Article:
One response I find truly deplorable is “anti-PC” instigation – where manipulative political propagandists ridicule and villify efforts to end bigotry. They do this as a calculated strategy to consolidate and exploit those who are so deeply ensnared in prejudice that they would rather descend into fascism and pugnacious bigotry than examine the moral and humanitarian implications of their language and attitudes.

  8. I will say this– this summer, I had to take a course for my State of CT teaching certification. All CT State educators must now take a course in Special Education, and one of the focal points of the course was the issue of language, and that we not only do we need to change the words we use to describe people who have disabilities, but we need to change the dominant cultural mindset that those with differences “hold back” other students. or do something to “take away” from learners within the classroom. I was pleased to see this emphasis in education! Changing the language used in the media, in education, in casual conversations… is a powerful start to changing mindsets!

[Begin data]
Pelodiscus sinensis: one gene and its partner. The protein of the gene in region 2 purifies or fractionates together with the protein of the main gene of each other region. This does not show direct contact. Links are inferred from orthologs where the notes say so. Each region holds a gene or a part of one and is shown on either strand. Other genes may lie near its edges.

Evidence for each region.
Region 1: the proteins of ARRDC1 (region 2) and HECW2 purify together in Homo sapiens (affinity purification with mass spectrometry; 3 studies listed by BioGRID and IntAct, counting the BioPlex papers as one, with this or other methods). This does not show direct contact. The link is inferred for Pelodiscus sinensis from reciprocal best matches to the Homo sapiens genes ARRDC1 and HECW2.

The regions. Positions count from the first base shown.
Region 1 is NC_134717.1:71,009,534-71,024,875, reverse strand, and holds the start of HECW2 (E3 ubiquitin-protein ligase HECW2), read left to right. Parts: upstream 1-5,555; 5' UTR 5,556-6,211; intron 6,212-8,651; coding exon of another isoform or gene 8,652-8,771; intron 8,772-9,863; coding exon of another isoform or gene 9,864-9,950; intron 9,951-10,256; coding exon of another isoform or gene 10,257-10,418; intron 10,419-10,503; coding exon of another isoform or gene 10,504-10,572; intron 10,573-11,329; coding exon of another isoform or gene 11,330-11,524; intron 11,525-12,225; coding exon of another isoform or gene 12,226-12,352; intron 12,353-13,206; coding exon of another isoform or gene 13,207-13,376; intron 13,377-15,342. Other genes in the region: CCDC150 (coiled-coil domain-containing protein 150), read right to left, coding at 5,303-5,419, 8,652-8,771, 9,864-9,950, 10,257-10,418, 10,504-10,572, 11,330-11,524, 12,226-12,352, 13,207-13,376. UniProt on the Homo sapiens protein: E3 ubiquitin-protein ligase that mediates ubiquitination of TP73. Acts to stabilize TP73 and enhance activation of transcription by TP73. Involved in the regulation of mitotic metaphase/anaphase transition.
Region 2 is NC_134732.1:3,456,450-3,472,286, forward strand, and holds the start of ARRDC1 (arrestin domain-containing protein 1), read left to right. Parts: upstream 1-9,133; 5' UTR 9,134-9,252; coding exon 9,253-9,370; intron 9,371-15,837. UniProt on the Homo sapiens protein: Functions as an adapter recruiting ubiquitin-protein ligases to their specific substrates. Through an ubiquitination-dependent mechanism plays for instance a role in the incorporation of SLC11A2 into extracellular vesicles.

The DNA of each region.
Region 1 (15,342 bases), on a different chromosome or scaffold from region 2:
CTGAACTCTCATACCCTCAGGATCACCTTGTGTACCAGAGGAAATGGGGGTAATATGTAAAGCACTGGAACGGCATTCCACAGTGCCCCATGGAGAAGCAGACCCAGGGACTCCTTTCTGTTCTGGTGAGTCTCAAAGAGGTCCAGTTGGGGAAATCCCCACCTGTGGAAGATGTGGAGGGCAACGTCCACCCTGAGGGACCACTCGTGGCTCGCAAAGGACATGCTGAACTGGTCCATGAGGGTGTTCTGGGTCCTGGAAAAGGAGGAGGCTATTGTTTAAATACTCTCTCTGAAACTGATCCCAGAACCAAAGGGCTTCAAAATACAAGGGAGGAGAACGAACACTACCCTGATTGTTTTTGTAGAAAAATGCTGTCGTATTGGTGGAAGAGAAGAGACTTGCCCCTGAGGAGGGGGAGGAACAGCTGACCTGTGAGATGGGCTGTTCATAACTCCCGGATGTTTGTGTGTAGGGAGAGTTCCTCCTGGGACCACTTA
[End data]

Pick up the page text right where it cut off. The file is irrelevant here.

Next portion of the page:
9. I will say this– this summer, I had to take a course for my State of CT teaching certification. All CT State educators must now take a course in Special Education, and one of the focal points of the course was the issue of language, and that we not only do we need to change the words we use to describe people who have disabilities, but we need to change the dominant cultural mindset that those with differences “hold back” other students. or do something to “take away” from learners within the classroom. I was pleased to see this emphasis in education! Changing the language used in the media, in education, in casual conversations… is a powerful start to changing mindsets!

    • Amy Julia Becker says:

      That’s very encouraging and should make a difference, in time, in cultural attitudes and perceptions for sure. Thank you!